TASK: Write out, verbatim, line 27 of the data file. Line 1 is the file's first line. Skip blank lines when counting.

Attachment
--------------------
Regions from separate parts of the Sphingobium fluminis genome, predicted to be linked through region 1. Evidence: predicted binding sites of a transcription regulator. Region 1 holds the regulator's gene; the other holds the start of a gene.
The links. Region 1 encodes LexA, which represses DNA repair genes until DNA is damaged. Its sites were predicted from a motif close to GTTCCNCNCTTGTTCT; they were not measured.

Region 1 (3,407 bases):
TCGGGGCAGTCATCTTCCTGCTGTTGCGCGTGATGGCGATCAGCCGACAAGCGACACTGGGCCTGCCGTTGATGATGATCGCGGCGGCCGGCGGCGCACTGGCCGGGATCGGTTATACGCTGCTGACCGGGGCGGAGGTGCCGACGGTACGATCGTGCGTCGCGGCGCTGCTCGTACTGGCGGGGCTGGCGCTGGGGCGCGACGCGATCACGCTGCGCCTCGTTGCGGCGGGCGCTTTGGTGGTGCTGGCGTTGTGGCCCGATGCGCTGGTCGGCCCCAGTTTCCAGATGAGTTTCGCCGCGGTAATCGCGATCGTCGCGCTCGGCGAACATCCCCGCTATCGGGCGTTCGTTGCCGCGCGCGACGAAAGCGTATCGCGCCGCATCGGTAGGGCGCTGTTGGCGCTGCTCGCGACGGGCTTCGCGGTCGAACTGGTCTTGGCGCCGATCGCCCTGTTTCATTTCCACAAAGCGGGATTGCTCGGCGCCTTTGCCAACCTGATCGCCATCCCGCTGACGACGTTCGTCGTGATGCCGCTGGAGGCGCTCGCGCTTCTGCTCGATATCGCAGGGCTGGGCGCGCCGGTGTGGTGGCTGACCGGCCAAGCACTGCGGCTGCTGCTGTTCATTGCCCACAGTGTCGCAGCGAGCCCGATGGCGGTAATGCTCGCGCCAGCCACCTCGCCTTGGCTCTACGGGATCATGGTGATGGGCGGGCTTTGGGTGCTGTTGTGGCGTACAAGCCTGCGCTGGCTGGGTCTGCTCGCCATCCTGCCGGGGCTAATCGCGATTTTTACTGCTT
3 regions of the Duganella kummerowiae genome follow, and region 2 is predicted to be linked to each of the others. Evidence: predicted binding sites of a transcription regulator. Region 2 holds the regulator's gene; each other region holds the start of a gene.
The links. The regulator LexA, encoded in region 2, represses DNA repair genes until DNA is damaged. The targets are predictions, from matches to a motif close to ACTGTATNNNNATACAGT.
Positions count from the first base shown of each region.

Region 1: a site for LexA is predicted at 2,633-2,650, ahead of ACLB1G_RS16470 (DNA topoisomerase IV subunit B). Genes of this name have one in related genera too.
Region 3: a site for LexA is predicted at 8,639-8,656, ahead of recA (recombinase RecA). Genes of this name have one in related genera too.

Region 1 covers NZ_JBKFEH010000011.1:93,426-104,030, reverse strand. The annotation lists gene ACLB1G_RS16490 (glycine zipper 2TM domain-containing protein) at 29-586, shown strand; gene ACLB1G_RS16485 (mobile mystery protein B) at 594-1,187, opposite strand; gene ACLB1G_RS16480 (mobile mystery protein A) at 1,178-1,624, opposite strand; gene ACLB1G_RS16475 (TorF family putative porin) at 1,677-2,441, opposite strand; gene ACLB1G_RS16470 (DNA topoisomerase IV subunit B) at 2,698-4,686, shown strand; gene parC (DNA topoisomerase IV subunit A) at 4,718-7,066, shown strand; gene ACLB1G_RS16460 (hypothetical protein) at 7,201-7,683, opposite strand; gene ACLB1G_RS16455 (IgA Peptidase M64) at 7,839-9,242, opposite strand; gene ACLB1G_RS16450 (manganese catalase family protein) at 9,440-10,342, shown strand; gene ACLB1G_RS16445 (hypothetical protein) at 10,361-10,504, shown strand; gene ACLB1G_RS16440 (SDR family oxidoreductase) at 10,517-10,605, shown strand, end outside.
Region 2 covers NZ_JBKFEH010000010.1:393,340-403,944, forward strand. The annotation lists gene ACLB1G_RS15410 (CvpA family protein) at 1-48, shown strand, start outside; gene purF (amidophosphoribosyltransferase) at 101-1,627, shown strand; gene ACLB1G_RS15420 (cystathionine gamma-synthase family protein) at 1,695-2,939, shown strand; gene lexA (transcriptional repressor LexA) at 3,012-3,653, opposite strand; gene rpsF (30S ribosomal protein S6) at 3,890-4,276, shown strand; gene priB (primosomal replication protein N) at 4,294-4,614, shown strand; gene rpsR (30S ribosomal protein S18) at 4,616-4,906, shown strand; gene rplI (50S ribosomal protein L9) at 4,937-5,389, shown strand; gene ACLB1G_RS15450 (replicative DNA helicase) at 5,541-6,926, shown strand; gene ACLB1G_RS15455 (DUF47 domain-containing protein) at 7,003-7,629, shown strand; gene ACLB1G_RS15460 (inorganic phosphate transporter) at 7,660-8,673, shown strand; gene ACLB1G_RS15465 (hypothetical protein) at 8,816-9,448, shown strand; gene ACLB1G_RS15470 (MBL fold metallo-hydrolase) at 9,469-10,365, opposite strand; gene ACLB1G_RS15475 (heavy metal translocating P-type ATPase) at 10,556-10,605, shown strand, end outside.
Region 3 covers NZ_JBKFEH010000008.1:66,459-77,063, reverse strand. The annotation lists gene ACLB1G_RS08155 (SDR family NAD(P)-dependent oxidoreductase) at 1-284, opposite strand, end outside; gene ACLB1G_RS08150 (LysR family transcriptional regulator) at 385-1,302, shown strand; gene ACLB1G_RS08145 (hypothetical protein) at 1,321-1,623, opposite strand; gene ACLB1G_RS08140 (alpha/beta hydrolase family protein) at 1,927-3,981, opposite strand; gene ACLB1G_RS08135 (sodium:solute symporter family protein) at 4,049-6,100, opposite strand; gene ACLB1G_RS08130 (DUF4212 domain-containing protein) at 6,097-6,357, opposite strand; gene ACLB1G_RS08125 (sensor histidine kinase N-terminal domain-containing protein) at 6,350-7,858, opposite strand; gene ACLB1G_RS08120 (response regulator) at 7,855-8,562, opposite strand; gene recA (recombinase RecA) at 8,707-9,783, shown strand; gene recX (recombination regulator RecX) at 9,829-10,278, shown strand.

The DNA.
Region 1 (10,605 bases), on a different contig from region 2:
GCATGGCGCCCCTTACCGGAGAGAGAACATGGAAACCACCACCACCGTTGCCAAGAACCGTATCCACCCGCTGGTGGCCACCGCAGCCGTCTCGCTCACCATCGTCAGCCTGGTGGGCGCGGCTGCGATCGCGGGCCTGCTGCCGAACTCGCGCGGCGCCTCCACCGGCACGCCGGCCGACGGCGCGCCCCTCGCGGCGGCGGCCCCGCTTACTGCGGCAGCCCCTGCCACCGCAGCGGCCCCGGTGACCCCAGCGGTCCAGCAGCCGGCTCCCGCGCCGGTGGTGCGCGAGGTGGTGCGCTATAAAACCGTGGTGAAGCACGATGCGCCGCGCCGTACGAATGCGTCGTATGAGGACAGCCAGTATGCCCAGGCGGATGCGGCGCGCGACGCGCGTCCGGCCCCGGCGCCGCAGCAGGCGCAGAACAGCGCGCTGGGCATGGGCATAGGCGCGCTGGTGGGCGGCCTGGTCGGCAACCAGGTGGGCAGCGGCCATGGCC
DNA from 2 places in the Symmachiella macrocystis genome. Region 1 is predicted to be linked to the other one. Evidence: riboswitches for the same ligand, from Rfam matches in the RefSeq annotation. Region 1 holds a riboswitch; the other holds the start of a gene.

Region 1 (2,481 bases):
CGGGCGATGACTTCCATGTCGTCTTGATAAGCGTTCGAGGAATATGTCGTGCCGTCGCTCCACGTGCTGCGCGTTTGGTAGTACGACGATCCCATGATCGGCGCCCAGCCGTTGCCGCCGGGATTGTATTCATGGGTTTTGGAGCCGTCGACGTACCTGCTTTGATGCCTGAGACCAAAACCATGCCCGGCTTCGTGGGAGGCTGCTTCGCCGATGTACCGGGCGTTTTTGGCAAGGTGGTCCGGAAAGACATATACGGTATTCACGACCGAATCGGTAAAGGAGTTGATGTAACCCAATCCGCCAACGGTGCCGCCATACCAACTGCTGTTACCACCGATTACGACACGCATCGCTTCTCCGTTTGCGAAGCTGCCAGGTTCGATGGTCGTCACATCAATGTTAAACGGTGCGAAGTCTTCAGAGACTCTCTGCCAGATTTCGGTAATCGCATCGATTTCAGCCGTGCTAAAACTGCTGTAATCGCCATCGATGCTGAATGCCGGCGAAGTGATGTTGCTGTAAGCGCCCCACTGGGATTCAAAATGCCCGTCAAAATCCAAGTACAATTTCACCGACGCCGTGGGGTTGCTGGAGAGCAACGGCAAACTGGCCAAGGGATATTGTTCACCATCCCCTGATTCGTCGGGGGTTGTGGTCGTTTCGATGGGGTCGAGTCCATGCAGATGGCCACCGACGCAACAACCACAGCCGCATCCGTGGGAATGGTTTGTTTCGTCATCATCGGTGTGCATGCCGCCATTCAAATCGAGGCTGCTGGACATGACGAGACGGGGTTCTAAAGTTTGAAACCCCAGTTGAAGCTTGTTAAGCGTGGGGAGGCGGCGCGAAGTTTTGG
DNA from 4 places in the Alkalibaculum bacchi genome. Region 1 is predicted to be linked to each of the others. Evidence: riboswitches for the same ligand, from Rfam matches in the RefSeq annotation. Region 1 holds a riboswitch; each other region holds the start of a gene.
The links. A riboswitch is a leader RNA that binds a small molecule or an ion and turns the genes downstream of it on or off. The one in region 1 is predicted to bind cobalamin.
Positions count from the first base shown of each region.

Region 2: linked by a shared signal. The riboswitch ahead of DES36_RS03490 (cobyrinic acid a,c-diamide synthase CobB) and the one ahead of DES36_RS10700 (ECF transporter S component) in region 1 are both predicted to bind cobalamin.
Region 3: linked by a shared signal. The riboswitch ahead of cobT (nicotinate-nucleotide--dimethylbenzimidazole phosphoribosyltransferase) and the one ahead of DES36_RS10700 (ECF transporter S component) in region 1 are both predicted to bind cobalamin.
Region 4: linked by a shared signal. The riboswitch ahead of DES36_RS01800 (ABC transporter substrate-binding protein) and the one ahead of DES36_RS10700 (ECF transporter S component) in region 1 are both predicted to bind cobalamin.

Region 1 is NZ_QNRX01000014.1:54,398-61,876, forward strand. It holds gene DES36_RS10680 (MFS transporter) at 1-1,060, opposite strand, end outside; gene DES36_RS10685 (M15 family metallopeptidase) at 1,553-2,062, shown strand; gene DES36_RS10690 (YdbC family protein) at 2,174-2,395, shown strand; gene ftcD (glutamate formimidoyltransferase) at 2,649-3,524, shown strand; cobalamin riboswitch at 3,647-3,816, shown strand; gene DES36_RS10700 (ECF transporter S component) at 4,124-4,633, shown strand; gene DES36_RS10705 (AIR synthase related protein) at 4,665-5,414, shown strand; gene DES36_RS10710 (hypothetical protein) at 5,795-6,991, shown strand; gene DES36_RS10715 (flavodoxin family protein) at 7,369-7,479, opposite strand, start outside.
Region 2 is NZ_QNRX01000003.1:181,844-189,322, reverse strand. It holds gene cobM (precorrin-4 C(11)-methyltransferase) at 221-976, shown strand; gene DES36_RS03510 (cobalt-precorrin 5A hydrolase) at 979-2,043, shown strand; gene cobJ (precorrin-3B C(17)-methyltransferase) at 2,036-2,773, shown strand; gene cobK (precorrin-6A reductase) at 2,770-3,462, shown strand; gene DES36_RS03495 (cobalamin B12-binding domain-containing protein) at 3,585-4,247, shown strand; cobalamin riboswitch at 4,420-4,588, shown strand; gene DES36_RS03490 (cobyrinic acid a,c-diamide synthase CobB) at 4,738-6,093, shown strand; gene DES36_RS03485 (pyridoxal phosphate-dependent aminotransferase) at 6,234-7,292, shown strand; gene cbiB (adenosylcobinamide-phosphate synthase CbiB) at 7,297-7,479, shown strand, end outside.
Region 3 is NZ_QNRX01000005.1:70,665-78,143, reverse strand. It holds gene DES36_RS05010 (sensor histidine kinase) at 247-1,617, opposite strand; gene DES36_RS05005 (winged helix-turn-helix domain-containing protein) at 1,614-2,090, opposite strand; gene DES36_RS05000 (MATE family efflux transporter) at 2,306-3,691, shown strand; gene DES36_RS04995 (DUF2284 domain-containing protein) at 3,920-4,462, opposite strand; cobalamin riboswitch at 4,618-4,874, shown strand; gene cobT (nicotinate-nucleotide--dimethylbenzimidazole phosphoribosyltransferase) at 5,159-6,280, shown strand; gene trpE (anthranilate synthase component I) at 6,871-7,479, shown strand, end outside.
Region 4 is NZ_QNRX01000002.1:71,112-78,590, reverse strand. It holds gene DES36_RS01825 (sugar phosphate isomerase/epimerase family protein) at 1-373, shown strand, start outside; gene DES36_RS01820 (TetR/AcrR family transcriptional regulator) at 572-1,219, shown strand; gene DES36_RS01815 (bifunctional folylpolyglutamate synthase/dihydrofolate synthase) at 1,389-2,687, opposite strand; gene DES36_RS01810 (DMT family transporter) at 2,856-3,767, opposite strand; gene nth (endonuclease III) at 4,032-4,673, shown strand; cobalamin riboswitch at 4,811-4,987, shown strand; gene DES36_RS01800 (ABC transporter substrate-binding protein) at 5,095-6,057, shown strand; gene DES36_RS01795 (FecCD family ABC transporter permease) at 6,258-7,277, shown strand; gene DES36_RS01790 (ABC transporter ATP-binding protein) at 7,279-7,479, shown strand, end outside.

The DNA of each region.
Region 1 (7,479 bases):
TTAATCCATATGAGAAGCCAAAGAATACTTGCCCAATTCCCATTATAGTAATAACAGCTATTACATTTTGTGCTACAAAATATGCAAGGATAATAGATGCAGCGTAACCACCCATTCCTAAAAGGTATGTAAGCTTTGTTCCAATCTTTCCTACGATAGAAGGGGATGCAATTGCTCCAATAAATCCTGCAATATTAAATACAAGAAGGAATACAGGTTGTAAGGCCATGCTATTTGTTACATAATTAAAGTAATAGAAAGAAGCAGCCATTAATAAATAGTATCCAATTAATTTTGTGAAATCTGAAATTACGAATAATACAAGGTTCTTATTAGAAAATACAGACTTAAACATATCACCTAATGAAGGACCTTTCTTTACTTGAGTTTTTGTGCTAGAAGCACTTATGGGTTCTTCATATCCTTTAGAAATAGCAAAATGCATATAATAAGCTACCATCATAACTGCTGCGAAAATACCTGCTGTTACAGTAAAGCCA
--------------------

Region 3 is NZ_QNRX01000005.1:70,665-78,143, reverse strand. It holds gene DES36_RS05010 (sensor histidine kinase) at 247-1,617, opposite strand; gene DES36_RS05005 (winged helix-turn-helix domain-containing protein) at 1,614-2,090, opposite strand; gene DES36_RS05000 (MATE family efflux transporter) at 2,306-3,691, shown strand; gene DES36_RS04995 (DUF2284 domain-containing protein) at 3,920-4,462, opposite strand; cobalamin riboswitch at 4,618-4,874, shown strand; gene cobT (nicotinate-nucleotide--dimethylbenzimidazole phosphoribosyltransferase) at 5,159-6,280, shown strand; gene trpE (anthranilate synthase component I) at 6,871-7,479, shown strand, end outside.